Apr 22 2014
Scientists are celebrating the success of a new experiment to make precision changes to the DNA of mice to cure a liver disease. The DNA “edits” as they are calling are the latest in a series of genetic studies that are part of a scientific revolution stemming from the Human Genome Project and related gene sequencing surveys.
Genes, we are taught in high school biology, are inherited from our parents and determine, to a great extent, our physical, physiological, and even psychological traits. But, humans share an overwhelmingly large percentage of our genes with one another. What then creates the stunning diversity we see among humans? Do our genes direct our behaviors and our disposition to diseases? What wins out in the age-old contest between nature and nurture?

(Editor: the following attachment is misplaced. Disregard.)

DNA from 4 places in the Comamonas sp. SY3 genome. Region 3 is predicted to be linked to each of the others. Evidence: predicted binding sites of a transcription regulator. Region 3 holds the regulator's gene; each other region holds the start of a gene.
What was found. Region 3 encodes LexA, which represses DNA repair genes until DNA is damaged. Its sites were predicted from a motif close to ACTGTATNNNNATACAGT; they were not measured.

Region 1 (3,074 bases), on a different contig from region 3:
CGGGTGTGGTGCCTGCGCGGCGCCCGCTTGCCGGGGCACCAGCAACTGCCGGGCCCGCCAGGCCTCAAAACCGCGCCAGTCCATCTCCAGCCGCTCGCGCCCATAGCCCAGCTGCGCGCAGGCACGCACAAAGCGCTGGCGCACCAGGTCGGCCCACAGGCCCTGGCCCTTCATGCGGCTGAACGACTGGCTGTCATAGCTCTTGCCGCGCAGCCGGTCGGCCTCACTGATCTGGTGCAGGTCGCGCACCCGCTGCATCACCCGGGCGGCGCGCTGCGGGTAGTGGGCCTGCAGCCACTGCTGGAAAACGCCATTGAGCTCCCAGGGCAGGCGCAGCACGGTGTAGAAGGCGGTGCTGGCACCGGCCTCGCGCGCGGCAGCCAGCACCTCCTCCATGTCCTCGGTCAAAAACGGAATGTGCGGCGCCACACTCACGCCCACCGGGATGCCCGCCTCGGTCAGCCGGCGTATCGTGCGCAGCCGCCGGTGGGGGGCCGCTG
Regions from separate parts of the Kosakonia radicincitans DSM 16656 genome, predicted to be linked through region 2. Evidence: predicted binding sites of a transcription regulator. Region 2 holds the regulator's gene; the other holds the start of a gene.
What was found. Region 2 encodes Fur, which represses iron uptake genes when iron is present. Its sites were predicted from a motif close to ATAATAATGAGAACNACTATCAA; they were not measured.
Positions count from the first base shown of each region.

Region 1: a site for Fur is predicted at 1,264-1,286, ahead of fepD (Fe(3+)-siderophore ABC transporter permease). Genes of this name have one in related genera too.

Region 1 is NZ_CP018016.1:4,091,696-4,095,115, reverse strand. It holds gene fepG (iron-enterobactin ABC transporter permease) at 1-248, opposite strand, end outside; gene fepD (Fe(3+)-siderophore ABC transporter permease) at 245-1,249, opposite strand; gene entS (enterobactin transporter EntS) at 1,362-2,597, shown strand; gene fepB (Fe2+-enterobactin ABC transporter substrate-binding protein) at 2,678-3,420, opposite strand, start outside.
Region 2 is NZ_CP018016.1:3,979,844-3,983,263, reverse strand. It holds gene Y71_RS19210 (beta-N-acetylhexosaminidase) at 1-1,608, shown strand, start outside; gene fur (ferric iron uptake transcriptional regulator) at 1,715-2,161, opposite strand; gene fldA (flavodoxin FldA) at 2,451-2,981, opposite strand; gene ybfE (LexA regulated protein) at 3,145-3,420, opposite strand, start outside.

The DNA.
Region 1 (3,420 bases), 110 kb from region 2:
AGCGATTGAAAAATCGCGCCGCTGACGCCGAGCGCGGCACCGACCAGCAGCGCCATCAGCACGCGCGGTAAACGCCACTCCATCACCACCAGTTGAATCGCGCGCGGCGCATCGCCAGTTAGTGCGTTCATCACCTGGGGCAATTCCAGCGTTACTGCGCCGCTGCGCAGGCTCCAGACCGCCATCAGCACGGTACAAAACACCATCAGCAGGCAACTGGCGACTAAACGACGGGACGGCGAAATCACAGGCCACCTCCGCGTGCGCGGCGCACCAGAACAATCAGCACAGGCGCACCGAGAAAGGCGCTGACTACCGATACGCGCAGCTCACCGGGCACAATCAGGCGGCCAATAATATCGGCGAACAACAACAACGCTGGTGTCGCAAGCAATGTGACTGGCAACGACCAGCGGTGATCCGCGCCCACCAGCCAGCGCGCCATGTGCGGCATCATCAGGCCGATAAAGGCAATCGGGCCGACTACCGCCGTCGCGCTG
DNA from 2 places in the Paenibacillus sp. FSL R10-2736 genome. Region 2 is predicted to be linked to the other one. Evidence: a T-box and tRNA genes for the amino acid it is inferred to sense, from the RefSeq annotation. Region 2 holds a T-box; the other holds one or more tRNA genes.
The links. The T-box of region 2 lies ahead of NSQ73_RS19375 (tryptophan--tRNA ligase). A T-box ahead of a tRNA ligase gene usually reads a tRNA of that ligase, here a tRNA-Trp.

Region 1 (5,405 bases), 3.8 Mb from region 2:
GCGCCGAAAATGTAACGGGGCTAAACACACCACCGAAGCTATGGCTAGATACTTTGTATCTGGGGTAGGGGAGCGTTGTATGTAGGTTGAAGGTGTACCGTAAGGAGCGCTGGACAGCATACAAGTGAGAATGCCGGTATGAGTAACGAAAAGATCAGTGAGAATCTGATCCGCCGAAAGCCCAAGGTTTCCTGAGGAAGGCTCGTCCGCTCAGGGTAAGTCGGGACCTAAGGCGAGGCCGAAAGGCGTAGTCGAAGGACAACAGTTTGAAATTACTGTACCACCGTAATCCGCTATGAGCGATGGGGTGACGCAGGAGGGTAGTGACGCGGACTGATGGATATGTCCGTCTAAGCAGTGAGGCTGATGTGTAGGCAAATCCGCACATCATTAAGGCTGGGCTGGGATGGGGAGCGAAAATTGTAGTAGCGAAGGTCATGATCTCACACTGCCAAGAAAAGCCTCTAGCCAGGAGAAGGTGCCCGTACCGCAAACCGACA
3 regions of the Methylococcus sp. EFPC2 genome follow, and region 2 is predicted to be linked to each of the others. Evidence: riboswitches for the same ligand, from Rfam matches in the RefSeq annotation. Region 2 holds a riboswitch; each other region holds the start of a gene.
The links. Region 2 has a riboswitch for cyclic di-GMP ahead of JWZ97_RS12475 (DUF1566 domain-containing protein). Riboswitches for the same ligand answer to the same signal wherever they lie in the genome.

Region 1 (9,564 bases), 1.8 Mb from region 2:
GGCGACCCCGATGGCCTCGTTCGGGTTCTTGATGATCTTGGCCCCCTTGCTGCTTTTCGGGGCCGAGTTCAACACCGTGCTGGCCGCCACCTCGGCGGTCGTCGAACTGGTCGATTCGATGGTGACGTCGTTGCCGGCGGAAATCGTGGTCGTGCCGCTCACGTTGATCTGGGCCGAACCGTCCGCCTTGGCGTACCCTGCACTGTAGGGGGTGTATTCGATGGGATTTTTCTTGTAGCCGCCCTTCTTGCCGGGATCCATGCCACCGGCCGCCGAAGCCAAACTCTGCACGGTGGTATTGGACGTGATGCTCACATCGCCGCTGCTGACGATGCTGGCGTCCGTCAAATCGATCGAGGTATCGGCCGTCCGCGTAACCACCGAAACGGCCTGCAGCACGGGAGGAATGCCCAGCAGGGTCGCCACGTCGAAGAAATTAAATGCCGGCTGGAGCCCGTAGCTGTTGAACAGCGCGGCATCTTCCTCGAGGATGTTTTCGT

Attempting to ask and answer these questions is science writer and journalist Jennifer Ouellette whose new book is called Me, Myself and Why: Searching for the Science of Self.
GUEST: Jennifer Ouellette, author of Me, Myself, and Why: Searching for the Science of Self. Her earlier book is The Calculus Diaries. Ouellette has written for the Wall Street Journal, The Washington Post, Discover, Salon, and Nature. Her science and culture blog is called Cocktail Party Physics.
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